I cannot remember not loathing Sunday school. And much of that loathing, more than likely, stemmed from the fact that I wasn’t a cool kid. I was as far from cool as a screaming tea kettle from a popsicle – a shy, socially awkward, irremediably klutzy, buck-teethed, frizzy-haired, bug-eyed little creature who preferred curling up on the sofa and reading a book to going outside and “playing.” The idea of parking myself in the midst of a sweaty, roiling mass of pint-sized man-eaters was about as appealing as diving like Alice through the looking glass into my Faith Alive workbook and playing tag with the lions in the Roman coliseum.
Shakespeare wrote so eloquently about love and death and ambition and misadventure…and, in Macbeth, he did a darned good job at summing up an unpopular kid’s view of school – “Double, double, toil and trouble/fire burn and cauldron bubble.”
A witches’ brew of Hell on Earth five days a week was bad enough. You HAD to go to school-school. But adding into a week one more day of Hell, at CHURCH of all places, was incomprehensible. Mean. Sadistic, I’d have said – except I hadn’t learned that word yet.
Yet, helpless as I was, I was no wimp. Countermeasures ranged from bribing my little brother, Ricky, to keep his big fat mouth shut so my parents would sleep in to cutting deals on Saturday nights with God…. “Get me out of this and I promise I’ll learn to like saying grace.”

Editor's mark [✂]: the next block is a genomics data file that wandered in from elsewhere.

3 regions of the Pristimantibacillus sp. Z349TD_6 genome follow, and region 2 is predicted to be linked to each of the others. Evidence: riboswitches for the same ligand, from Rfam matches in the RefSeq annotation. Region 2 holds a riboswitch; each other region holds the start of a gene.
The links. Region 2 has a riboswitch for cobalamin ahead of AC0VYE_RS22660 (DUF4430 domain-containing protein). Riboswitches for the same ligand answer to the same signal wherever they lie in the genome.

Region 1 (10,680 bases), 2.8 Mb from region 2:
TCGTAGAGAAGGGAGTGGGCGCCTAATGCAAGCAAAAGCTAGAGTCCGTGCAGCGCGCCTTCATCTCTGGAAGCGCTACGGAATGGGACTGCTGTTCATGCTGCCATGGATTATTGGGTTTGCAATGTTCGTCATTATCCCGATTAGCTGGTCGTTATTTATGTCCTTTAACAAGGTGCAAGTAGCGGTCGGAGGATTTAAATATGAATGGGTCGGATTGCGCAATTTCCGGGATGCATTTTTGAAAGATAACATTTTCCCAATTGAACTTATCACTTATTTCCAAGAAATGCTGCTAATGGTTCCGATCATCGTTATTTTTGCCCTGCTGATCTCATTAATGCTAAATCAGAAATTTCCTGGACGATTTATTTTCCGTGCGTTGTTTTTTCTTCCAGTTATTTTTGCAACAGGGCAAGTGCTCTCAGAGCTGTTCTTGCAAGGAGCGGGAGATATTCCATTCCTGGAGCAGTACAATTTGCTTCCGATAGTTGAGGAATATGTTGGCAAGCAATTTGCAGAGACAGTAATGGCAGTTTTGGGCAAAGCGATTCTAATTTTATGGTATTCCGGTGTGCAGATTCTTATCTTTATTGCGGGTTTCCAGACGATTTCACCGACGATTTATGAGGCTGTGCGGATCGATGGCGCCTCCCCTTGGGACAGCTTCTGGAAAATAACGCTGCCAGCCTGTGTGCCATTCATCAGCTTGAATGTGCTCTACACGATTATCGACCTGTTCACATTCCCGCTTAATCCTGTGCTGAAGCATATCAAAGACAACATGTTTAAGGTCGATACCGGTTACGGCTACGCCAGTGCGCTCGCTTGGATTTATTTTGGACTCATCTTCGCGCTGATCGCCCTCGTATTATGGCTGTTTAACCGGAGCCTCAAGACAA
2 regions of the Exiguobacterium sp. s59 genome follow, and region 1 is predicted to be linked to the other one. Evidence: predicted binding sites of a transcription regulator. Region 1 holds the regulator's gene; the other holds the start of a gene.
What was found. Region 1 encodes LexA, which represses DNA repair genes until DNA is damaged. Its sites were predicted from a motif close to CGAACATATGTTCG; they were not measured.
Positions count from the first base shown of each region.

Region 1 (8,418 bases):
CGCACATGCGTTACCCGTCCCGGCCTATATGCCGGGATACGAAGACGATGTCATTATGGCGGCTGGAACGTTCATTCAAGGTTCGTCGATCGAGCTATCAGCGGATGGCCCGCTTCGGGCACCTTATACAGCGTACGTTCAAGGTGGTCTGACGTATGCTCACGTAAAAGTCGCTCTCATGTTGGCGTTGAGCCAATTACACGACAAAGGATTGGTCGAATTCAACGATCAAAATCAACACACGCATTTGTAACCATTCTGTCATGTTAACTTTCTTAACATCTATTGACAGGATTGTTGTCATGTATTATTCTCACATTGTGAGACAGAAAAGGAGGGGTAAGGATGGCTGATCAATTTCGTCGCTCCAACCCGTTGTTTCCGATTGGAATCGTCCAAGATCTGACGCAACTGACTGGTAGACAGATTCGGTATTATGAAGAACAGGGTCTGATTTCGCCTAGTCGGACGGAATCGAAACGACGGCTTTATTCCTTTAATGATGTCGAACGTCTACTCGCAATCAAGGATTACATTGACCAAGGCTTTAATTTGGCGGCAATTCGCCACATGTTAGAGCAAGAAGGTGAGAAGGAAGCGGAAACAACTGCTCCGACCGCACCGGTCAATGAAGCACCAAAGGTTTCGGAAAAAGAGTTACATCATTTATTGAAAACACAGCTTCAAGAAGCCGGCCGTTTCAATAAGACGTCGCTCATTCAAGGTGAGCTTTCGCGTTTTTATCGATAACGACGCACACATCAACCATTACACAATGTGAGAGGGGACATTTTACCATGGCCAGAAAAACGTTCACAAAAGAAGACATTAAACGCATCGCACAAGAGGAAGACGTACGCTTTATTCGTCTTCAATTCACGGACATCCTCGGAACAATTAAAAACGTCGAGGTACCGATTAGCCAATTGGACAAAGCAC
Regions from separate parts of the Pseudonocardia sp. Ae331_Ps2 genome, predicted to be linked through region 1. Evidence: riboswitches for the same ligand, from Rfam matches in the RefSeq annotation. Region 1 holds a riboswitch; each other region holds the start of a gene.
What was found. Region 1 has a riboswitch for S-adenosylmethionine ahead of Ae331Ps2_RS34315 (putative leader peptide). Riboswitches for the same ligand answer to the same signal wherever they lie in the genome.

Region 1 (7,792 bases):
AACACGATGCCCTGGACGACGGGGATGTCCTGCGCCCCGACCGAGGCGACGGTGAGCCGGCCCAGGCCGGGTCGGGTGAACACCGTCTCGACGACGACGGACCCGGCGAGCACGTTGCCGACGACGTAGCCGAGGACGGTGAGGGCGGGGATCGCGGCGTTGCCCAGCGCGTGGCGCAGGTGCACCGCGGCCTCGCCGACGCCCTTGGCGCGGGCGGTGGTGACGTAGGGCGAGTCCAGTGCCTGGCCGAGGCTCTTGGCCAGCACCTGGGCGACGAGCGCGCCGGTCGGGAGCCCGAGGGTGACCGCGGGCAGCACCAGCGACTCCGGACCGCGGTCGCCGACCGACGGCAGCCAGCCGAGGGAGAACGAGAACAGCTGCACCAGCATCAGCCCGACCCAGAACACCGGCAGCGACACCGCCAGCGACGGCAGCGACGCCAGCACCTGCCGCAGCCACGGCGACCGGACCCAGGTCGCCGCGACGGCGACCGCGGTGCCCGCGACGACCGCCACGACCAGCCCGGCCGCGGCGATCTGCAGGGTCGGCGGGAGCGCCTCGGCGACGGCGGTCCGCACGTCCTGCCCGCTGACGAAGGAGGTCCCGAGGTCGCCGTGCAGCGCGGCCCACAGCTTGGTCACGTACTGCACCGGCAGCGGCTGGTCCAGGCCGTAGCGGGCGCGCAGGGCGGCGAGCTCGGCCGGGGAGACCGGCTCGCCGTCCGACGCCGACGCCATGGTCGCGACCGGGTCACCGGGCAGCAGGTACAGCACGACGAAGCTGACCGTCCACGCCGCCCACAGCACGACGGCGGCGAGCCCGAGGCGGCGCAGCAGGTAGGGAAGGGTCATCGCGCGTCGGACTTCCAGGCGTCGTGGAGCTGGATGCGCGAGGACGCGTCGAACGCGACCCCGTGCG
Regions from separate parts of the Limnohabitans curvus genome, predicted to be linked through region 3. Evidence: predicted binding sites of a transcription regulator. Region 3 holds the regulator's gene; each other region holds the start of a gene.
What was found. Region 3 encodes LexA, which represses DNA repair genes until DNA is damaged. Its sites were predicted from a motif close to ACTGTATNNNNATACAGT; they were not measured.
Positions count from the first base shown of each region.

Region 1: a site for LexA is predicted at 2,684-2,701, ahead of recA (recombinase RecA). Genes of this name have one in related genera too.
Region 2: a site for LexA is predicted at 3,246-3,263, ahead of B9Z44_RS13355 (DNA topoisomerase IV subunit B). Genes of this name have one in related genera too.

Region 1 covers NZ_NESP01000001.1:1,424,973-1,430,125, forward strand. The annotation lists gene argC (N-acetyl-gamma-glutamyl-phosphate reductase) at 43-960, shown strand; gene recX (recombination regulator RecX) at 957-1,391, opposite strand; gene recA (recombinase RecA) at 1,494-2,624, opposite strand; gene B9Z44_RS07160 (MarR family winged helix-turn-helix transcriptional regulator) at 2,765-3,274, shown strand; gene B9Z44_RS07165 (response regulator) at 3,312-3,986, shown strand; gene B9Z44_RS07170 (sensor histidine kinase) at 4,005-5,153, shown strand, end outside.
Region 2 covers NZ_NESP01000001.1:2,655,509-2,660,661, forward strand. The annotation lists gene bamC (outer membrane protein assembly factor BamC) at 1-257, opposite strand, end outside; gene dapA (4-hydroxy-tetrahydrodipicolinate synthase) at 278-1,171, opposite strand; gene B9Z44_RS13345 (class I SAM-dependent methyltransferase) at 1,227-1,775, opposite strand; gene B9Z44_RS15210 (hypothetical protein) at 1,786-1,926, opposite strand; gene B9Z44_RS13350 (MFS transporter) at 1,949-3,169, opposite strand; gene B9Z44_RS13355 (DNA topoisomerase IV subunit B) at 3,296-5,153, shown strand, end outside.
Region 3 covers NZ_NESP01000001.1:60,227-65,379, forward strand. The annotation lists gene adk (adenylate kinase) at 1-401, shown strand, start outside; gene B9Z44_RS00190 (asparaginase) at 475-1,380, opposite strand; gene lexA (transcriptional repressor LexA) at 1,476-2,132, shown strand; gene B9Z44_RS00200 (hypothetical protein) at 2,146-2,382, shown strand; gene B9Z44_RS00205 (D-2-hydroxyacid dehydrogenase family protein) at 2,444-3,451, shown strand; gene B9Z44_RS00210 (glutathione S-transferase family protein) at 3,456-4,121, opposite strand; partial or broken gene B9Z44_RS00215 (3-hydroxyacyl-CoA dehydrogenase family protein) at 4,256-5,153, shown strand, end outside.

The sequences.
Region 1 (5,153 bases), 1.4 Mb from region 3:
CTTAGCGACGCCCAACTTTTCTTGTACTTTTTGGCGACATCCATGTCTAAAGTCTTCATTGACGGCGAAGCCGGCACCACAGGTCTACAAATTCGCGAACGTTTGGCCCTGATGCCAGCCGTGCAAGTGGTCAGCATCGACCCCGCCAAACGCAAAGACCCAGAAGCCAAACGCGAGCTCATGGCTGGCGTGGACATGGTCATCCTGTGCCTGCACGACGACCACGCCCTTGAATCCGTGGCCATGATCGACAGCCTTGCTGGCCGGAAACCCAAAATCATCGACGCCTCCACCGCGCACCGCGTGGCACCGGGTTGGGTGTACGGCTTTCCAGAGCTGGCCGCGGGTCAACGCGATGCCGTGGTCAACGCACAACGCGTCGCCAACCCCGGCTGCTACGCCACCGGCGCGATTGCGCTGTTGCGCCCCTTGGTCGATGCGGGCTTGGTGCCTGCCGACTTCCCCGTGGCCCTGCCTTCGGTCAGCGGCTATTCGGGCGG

Sometimes God smiled and, abracadabra, my folks graciously pulled the sheets further over their heads and granted us the day off. Other times, God engaged in a bit of Old Testament wrath…and off that Sunday morning my brother and I would be hauled to an upper floor of St. Michael and St. George Episcopal Church on Wydown Blvd.
It’s odd. While I was a child who threw temper tantrums with as much regularity as our pet sheltie, Kismet, shed hair, I don’t remember throwing so much as one about this. Mute with resignation and eviscerated with dread, I would simply sit in the back seat of the car and count off stoplights as Doom loomed closer…closer…ever closer.
One year, however, God abruptly ended all negotiations.
My father signed up to teach Sunday school – a spark that I am CONVINCED lit my 15- year-long rant of atheism some thirty years later.
What made things even worse was that I was in my father’s class. Fifth graders live to ridicule and sit in judgment of their teachers, that’s a given. Also, as I quickly learned, it makes not one jot of difference if said teacher’s spawn is in the room. Empathy and compassion are for losers and grownups.
I developed two plans of attack, neither of which was very effective since, as I said, I was a shy child. Learning to throw verbal stilettos dead center through the heart was a skill I failed to perfect until well into adulthood. So off a crack would fly…and, dumb as Helen Keller with none of her dignity, there, squat in my misery, I sat.
Sometimes I would paste a smile on my face, as if to say, “Oh, aren’t you the clever one?” Chuckle, chuckle, chuckle. Other times, I would pretend I hadn’t heard a word of whatever verbal darts were whizzing about me.
No one was fooled, of course. Least of all my father.